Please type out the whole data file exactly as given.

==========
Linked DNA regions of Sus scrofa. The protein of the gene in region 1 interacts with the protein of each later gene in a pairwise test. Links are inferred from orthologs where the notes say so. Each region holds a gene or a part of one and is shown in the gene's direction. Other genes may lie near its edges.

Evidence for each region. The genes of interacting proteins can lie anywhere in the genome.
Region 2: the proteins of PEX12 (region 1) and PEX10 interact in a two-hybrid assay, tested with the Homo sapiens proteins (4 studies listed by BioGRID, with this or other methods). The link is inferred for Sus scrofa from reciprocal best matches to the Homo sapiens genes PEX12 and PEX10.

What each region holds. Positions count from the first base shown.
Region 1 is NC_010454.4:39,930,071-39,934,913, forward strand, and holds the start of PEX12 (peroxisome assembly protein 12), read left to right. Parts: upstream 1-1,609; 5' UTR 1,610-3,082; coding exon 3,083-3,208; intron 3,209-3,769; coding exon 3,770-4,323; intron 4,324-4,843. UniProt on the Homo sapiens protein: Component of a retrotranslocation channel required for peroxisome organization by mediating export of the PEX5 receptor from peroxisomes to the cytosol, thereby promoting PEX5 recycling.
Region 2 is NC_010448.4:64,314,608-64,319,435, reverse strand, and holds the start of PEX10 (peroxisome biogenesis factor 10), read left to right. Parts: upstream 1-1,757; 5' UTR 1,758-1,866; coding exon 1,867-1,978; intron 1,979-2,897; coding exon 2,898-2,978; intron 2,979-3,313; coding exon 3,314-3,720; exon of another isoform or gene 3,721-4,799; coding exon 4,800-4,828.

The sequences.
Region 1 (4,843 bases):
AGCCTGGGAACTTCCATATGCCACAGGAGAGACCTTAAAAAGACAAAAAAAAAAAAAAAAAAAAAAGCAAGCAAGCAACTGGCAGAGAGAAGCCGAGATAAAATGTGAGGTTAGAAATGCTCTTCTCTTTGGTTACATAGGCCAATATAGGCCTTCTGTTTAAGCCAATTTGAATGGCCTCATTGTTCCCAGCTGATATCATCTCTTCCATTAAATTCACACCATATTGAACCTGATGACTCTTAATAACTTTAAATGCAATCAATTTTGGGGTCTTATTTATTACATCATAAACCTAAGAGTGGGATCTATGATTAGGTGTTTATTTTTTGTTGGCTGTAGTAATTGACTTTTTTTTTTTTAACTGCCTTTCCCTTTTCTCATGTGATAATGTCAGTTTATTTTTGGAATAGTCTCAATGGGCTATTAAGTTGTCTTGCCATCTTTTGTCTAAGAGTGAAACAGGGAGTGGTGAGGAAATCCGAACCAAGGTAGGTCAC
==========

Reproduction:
Linked DNA regions of Sus scrofa. The protein of the gene in region 1 interacts with the protein of each later gene in a pairwise test. Links are inferred from orthologs where the notes say so. Each region holds a gene or a part of one and is shown in the gene's direction. Other genes may lie near its edges.

Evidence for each region. The genes of interacting proteins can lie anywhere in the genome.
Region 2: the proteins of PEX12 (region 1) and PEX10 interact in a two-hybrid assay, tested with the Homo sapiens proteins (4 studies listed by BioGRID, with this or other methods). The link is inferred for Sus scrofa from reciprocal best matches to the Homo sapiens genes PEX12 and PEX10.

What each region holds. Positions count from the first base shown.
Region 1 is NC_010454.4:39,930,071-39,934,913, forward strand, and holds the start of PEX12 (peroxisome assembly protein 12), read left to right. Parts: upstream 1-1,609; 5' UTR 1,610-3,082; coding exon 3,083-3,208; intron 3,209-3,769; coding exon 3,770-4,323; intron 4,324-4,843. UniProt on the Homo sapiens protein: Component of a retrotranslocation channel required for peroxisome organization by mediating export of the PEX5 receptor from peroxisomes to the cytosol, thereby promoting PEX5 recycling.
Region 2 is NC_010448.4:64,314,608-64,319,435, reverse strand, and holds the start of PEX10 (peroxisome biogenesis factor 10), read left to right. Parts: upstream 1-1,757; 5' UTR 1,758-1,866; coding exon 1,867-1,978; intron 1,979-2,897; coding exon 2,898-2,978; intron 2,979-3,313; coding exon 3,314-3,720; exon of another isoform or gene 3,721-4,799; coding exon 4,800-4,828.

The sequences.
Region 1 (4,843 bases):
AGCCTGGGAACTTCCATATGCCACAGGAGAGACCTTAAAAAGACAAAAAAAAAAAAAAAAAAAAAAGCAAGCAAGCAACTGGCAGAGAGAAGCCGAGATAAAATGTGAGGTTAGAAATGCTCTTCTCTTTGGTTACATAGGCCAATATAGGCCTTCTGTTTAAGCCAATTTGAATGGCCTCATTGTTCCCAGCTGATATCATCTCTTCCATTAAATTCACACCATATTGAACCTGATGACTCTTAATAACTTTAAATGCAATCAATTTTGGGGTCTTATTTATTACATCATAAACCTAAGAGTGGGATCTATGATTAGGTGTTTATTTTTTGTTGGCTGTAGTAATTGACTTTTTTTTTTTTAACTGCCTTTCCCTTTTCTCATGTGATAATGTCAGTTTATTTTTGGAATAGTCTCAATGGGCTATTAAGTTGTCTTGCCATCTTTTGTCTAAGAGTGAAACAGGGAGTGGTGAGGAAATCCGAACCAAGGTAGGTCAC